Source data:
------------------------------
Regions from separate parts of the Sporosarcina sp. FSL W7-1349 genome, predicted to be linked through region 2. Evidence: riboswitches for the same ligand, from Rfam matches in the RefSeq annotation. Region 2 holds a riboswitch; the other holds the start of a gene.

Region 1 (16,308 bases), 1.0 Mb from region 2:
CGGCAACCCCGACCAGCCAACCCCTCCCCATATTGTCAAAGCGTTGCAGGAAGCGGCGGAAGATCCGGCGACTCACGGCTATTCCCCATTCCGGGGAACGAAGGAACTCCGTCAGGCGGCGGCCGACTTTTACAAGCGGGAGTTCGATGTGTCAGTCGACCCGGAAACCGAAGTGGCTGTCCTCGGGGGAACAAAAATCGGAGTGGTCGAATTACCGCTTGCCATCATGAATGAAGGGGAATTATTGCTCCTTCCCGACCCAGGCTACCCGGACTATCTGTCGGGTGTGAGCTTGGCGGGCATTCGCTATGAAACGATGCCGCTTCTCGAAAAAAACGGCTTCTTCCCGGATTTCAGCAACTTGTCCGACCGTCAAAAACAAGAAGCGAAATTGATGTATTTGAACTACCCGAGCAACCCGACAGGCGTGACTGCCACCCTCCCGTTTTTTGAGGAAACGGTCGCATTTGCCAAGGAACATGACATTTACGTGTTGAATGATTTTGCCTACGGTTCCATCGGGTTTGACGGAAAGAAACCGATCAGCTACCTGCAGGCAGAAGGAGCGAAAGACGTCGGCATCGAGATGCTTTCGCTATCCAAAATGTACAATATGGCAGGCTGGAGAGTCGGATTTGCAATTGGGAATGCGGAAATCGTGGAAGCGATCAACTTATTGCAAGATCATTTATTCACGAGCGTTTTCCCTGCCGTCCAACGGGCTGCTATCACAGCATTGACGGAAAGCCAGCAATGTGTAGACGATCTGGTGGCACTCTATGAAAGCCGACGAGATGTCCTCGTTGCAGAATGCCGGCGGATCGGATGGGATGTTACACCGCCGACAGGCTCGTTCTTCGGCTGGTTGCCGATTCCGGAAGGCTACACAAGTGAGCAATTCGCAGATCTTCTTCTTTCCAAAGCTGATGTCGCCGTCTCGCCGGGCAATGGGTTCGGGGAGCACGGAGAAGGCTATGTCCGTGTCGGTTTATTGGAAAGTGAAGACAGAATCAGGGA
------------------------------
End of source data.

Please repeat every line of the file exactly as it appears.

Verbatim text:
Regions from separate parts of the Sporosarcina sp. FSL W7-1349 genome, predicted to be linked through region 2. Evidence: riboswitches for the same ligand, from Rfam matches in the RefSeq annotation. Region 2 holds a riboswitch; the other holds the start of a gene.

Region 1 (16,308 bases), 1.0 Mb from region 2:
CGGCAACCCCGACCAGCCAACCCCTCCCCATATTGTCAAAGCGTTGCAGGAAGCGGCGGAAGATCCGGCGACTCACGGCTATTCCCCATTCCGGGGAACGAAGGAACTCCGTCAGGCGGCGGCCGACTTTTACAAGCGGGAGTTCGATGTGTCAGTCGACCCGGAAACCGAAGTGGCTGTCCTCGGGGGAACAAAAATCGGAGTGGTCGAATTACCGCTTGCCATCATGAATGAAGGGGAATTATTGCTCCTTCCCGACCCAGGCTACCCGGACTATCTGTCGGGTGTGAGCTTGGCGGGCATTCGCTATGAAACGATGCCGCTTCTCGAAAAAAACGGCTTCTTCCCGGATTTCAGCAACTTGTCCGACCGTCAAAAACAAGAAGCGAAATTGATGTATTTGAACTACCCGAGCAACCCGACAGGCGTGACTGCCACCCTCCCGTTTTTTGAGGAAACGGTCGCATTTGCCAAGGAACATGACATTTACGTGTTGAATGATTTTGCCTACGGTTCCATCGGGTTTGACGGAAAGAAACCGATCAGCTACCTGCAGGCAGAAGGAGCGAAAGACGTCGGCATCGAGATGCTTTCGCTATCCAAAATGTACAATATGGCAGGCTGGAGAGTCGGATTTGCAATTGGGAATGCGGAAATCGTGGAAGCGATCAACTTATTGCAAGATCATTTATTCACGAGCGTTTTCCCTGCCGTCCAACGGGCTGCTATCACAGCATTGACGGAAAGCCAGCAATGTGTAGACGATCTGGTGGCACTCTATGAAAGCCGACGAGATGTCCTCGTTGCAGAATGCCGGCGGATCGGATGGGATGTTACACCGCCGACAGGCTCGTTCTTCGGCTGGTTGCCGATTCCGGAAGGCTACACAAGTGAGCAATTCGCAGATCTTCTTCTTTCCAAAGCTGATGTCGCCGTCTCGCCGGGCAATGGGTTCGGGGAGCACGGAGAAGGCTATGTCCGTGTCGGTTTATTGGAAAGTGAAGACAGAATCAGGGA